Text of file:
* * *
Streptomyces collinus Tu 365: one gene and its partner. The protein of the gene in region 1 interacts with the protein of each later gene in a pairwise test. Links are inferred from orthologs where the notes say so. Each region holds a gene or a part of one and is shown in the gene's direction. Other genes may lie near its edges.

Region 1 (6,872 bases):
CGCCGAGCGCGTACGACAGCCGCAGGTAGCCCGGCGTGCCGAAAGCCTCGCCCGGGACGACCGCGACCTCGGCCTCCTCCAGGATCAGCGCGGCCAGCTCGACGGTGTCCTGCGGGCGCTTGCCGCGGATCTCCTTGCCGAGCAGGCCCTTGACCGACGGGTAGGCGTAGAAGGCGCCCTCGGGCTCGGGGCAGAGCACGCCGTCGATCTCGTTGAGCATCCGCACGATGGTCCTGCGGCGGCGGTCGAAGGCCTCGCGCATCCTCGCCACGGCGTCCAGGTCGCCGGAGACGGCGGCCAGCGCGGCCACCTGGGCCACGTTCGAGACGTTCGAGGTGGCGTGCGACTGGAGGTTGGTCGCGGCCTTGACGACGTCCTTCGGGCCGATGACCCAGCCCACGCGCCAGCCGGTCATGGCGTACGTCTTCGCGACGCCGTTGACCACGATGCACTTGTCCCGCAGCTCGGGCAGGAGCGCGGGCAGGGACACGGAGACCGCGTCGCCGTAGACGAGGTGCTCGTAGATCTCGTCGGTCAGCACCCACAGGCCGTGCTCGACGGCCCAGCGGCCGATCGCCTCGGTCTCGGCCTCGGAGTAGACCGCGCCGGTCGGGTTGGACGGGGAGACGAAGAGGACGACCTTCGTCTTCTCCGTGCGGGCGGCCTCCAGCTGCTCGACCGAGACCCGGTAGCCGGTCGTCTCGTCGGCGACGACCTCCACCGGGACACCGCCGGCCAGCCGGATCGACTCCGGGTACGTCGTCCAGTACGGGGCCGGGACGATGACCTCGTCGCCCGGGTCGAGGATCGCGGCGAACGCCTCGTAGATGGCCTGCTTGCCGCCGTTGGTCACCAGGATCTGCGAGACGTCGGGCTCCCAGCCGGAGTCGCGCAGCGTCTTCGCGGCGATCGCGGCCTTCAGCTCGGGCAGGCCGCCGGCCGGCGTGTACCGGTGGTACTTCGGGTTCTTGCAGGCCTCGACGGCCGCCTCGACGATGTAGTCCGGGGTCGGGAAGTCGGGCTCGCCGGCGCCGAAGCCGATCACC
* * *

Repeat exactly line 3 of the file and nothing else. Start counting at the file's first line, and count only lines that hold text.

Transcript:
CGCCGAGCGCGTACGACAGCCGCAGGTAGCCCGGCGTGCCGAAAGCCTCGCCCGGGACGACCGCGACCTCGGCCTCCTCCAGGATCAGCGCGGCCAGCTCGACGGTGTCCTGCGGGCGCTTGCCGCGGATCTCCTTGCCGAGCAGGCCCTTGACCGACGGGTAGGCGTAGAAGGCGCCCTCGGGCTCGGGGCAGAGCACGCCGTCGATCTCGTTGAGCATCCGCACGATGGTCCTGCGGCGGCGGTCGAAGGCCTCGCGCATCCTCGCCACGGCGTCCAGGTCGCCGGAGACGGCGGCCAGCGCGGCCACCTGGGCCACGTTCGAGACGTTCGAGGTGGCGTGCGACTGGAGGTTGGTCGCGGCCTTGACGACGTCCTTCGGGCCGATGACCCAGCCCACGCGCCAGCCGGTCATGGCGTACGTCTTCGCGACGCCGTTGACCACGATGCACTTGTCCCGCAGCTCGGGCAGGAGCGCGGGCAGGGACACGGAGACCGCGTCGCCGTAGACGAGGTGCTCGTAGATCTCGTCGGTCAGCACCCACAGGCCGTGCTCGACGGCCCAGCGGCCGATCGCCTCGGTCTCGGCCTCGGAGTAGACCGCGCCGGTCGGGTTGGACGGGGAGACGAAGAGGACGACCTTCGTCTTCTCCGTGCGGGCGGCCTCCAGCTGCTCGACCGAGACCCGGTAGCCGGTCGTCTCGTCGGCGACGACCTCCACCGGGACACCGCCGGCCAGCCGGATCGACTCCGGGTACGTCGTCCAGTACGGGGCCGGGACGATGACCTCGTCGCCCGGGTCGAGGATCGCGGCGAACGCCTCGTAGATGGCCTGCTTGCCGCCGTTGGTCACCAGGATCTGCGAGACGTCGGGCTCCCAGCCGGAGTCGCGCAGCGTCTTCGCGGCGATCGCGGCCTTCAGCTCGGGCAGGCCGCCGGCCGGCGTGTACCGGTGGTACTTCGGGTTCTTGCAGGCCTCGACGGCCGCCTCGACGATGTAGTCCGGGGTCGGGAAGTCGGGCTCGCCGGCGCCGAAGCCGATCACC